directed by Jonathan Karsh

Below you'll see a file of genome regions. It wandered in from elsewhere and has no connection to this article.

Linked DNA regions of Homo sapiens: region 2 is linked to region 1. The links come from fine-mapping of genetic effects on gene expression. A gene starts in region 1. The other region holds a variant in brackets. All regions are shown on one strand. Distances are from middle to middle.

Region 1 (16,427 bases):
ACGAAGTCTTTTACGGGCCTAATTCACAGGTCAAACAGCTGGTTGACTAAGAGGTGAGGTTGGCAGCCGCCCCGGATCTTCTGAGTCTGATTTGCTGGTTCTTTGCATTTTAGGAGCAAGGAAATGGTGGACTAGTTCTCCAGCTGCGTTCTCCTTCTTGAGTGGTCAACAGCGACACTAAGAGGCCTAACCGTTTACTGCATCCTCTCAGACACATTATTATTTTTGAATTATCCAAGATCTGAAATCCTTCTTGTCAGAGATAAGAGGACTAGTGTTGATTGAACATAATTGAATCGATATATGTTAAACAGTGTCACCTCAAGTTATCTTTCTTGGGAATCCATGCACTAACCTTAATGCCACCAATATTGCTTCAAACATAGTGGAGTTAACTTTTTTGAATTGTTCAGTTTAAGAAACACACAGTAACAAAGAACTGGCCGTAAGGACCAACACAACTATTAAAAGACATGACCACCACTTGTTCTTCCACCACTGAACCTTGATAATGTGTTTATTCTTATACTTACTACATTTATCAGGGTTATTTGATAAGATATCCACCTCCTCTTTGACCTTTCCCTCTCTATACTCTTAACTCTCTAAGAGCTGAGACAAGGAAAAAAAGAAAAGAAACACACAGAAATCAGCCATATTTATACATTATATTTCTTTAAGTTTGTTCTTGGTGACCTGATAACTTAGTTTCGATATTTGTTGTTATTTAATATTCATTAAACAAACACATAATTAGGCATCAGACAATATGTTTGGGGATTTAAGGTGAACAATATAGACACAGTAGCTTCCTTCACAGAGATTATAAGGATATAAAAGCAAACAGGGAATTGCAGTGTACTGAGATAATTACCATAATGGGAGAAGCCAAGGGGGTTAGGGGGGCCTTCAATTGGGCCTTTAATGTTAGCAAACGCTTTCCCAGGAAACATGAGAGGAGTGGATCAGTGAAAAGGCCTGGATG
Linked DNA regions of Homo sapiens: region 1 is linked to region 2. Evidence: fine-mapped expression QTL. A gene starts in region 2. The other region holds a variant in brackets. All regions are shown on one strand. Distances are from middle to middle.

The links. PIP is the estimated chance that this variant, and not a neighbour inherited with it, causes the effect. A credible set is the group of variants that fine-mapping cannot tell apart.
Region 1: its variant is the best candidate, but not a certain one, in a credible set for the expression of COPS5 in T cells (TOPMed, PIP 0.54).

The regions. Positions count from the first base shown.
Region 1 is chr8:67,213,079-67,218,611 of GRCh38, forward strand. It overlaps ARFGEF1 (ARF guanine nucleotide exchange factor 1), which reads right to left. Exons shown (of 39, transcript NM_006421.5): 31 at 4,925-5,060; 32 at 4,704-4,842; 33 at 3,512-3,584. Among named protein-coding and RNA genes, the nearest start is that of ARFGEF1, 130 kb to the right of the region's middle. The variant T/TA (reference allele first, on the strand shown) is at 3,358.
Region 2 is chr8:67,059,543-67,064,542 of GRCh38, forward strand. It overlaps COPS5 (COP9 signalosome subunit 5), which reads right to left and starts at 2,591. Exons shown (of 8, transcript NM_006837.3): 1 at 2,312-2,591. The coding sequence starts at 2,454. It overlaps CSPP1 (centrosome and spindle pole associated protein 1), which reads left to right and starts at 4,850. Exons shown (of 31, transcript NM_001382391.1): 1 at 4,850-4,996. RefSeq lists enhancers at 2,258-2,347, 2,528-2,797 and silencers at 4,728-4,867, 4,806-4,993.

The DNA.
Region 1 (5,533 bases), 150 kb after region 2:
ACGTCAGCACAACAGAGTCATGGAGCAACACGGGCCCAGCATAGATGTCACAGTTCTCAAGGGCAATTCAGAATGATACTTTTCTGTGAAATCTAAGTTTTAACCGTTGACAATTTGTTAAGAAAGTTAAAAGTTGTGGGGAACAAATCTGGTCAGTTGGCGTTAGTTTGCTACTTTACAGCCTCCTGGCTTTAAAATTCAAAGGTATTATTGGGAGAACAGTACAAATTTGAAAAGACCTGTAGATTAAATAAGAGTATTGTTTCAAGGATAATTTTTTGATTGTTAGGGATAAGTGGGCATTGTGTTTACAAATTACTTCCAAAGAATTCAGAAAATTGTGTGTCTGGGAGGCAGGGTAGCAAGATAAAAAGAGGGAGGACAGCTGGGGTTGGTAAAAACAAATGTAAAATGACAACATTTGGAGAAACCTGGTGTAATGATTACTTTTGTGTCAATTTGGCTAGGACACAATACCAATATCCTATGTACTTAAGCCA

by Travis Mackenzie Hoover Susan Tom more or less adopts special-needs children; this is her story, and it's both gripping and moving. A woman described by her mother as trying to fill her own "loneliness," Tom has taken on the children who are too much for other people--there are kids missing limbs, who have been horribly burned, who have cancer and cystic fibrosis, and one hyperactive boy with a terrible mean streak. The film takes stock of a year with Tom and her family, and considers what it takes to care for children who demand so much attention. Tom comes off as heroic in her efforts: she rarely has time for herself, and she seems to have infinite wells of love for the kids who take so much out of her (one heartbreaking scene has her scrolling through Internet personal ads, knowing that there's no one who would take her and her huge family). It's not an entirely flattering portrait: While it comes down squarely on the side of Tom being good, it notes her emotional need to live as she does and records a nasty confrontation between her and her one "normal" child who feels neglected. But as the film considers what it takes to do the things she does, it shows how often people are allowed to slip through the cracks of care. One comes out of the film both amazed at Tom's abilities and angry that so many people would abandon their children for being "too much."